It is as if our healthcare system itself is ailing. In some areas, locals are socially boycotting families who have suspected coronavirus patients among them. This may lead to a social chaos if more people test positive for coronavirus. We need unity to fight back and help our economy return to normalcy.
The effective way to stop the spread of coronavirus pandemic is social [physical] distancing. The WHO has repeatedly advised us to maintain physical distance from one another. But we are still doing opposite. The media keeps reporting on crowds in many places, forcing the law enforcers to get tough on social distancing rules violators.
The other thing we are doing is also dangerous. We are creating mental distancing among ourselves by denouncing coronavirus positives or suspects. They are not criminals. Being infected with the virus is not a crime. They are ill. They need medical care and mental support to recover from the illness. Being boycotted socially, they may lose the courage to fight back the disease. This trend, if it continues, may disturb our social life and family life as well, leaving a long lasting scar on our relationship with others. This may weaken our efforts to recover from the shock of the pandemic that forced us to shut down our economic activity.
The prevailing situation is disheartening for economists who are advocating aggressive policy intervention to help the economy rebound from the shock of the pandemic. History indicates that recovery from such pandemics may take years. Healthy people may help expedite the recovery process as a latest study on economic impact of Spanish flu shows. Taking care of public health first is precisely what generates a stronger economic rebound later.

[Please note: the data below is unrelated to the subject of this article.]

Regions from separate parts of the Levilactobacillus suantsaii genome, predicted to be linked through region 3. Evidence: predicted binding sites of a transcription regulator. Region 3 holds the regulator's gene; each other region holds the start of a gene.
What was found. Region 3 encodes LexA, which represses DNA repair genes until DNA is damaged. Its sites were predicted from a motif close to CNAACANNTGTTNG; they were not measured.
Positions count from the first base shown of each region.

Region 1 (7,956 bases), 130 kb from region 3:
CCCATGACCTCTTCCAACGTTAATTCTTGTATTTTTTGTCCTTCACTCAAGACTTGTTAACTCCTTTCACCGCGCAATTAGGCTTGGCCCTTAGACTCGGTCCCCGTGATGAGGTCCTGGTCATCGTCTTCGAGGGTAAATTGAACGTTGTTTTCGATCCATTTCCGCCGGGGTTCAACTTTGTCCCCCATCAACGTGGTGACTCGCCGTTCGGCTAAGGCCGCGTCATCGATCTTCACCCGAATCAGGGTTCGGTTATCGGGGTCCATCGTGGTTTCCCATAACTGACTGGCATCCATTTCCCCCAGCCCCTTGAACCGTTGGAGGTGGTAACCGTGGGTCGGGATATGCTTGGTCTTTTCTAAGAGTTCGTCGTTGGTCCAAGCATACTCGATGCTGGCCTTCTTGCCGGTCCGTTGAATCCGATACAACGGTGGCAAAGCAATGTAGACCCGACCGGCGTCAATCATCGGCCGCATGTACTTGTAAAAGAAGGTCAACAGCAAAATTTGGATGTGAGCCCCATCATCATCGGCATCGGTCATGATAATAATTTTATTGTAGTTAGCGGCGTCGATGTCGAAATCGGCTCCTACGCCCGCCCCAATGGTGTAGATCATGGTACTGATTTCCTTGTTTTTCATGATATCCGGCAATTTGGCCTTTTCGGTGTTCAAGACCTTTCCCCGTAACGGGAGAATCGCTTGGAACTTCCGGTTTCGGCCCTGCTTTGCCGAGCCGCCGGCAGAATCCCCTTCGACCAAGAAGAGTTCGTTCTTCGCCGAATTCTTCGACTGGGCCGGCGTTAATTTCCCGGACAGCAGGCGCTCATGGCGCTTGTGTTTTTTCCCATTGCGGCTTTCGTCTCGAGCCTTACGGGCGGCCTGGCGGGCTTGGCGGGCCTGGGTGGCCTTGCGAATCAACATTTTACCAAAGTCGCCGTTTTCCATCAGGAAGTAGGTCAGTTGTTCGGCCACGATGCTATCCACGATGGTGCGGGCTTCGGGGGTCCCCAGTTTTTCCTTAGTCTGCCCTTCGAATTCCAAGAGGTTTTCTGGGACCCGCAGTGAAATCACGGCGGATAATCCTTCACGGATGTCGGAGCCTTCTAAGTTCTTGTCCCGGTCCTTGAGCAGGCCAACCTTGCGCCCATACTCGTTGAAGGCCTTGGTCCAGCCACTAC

"The coronavirus outbreak that pushed the life and economy into a complete standstill also exposed the fragile state of the country's health system, which needs to be fixed to restore people's confidence in it," says economist Dr Ahsan H Mansur, executive director of Policy Research Institute.
"Doctors seem to be running away from patients in this critical time when their services are needed the most," he rues.
But keeping our people healthy is crucial to win the battle and also to recover from the economic shock. Those who will fall sick from the virus cannot join the recovery fight. They may lose jobs. Their purchasing power will fall. They may not even be able to avail necessary medical assistance. With its limited resources, the government may face additional pressure to fight the consequences of the pandemic.
In the study on Spanish flu that killed an estimated 50 million to 100 million people, US economists note that the economic struggles that followed the pandemic reduced the ability of firms to manufacture goods, but the reduction in employment meant that people had less purchasing power as well.
But our present behaviour in the name of social [physical] distancing says we are not ready to learn the Spanish flu lessons.
Let's not forget that economic recovery from the pandemic shock will be a tougher fight. No one will remain unscathed.
Shakhawat Liton is Deputy Executive Editor of The Business Standard